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Mount Vernon

It is always in one's power to cut a tree down, but time can only place them where one would have them, after the ground is stripped.  George Washington, letter to his manager, January 25, 1795.

Picture 60 of 69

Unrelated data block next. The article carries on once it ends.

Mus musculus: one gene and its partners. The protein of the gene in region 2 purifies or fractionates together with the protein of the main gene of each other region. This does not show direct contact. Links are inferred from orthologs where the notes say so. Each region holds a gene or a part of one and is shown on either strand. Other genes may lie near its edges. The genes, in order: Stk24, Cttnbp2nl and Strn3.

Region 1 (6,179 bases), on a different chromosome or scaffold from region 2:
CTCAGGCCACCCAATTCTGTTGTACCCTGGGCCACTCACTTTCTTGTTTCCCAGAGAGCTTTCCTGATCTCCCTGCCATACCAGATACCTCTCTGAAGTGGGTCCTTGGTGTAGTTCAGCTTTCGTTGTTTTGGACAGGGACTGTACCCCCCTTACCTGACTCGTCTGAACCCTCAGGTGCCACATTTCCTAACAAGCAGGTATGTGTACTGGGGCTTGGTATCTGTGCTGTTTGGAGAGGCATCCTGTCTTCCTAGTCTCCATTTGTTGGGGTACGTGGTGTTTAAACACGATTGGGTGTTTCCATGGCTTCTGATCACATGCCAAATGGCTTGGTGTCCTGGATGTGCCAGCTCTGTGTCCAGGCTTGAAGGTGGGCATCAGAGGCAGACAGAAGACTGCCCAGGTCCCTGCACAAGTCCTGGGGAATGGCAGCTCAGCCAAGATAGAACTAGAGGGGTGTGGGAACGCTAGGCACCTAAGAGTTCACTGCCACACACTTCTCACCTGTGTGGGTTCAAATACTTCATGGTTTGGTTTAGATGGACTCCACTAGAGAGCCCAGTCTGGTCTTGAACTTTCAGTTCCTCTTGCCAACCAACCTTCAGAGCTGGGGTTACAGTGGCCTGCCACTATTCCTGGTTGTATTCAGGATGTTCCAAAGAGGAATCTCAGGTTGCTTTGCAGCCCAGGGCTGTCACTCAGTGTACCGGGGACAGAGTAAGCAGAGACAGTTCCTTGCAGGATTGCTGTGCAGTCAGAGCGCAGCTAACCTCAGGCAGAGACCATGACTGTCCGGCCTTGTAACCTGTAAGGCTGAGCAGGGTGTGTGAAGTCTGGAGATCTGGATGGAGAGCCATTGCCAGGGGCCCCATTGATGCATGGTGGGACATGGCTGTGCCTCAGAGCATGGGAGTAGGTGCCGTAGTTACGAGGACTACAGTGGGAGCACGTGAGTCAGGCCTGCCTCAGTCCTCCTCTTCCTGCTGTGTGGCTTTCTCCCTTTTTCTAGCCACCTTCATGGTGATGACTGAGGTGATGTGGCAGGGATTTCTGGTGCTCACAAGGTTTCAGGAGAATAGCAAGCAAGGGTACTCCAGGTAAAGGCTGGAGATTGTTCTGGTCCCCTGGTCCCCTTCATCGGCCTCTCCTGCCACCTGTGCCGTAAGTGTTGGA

Well over half of Mount Vernon's 8,000 acres were not cultivated, and Washington left most of that in natural woodlands. These forests supplied firewood for the estate's entire population, lumber for countless buildings and barns, posts and rails for fences, and wild game for the table. Washington emphasized the importance of conserving the forest trees in letters to his farm managers, and protected wildlife by prohibiting hunters from stalking deer on his land.

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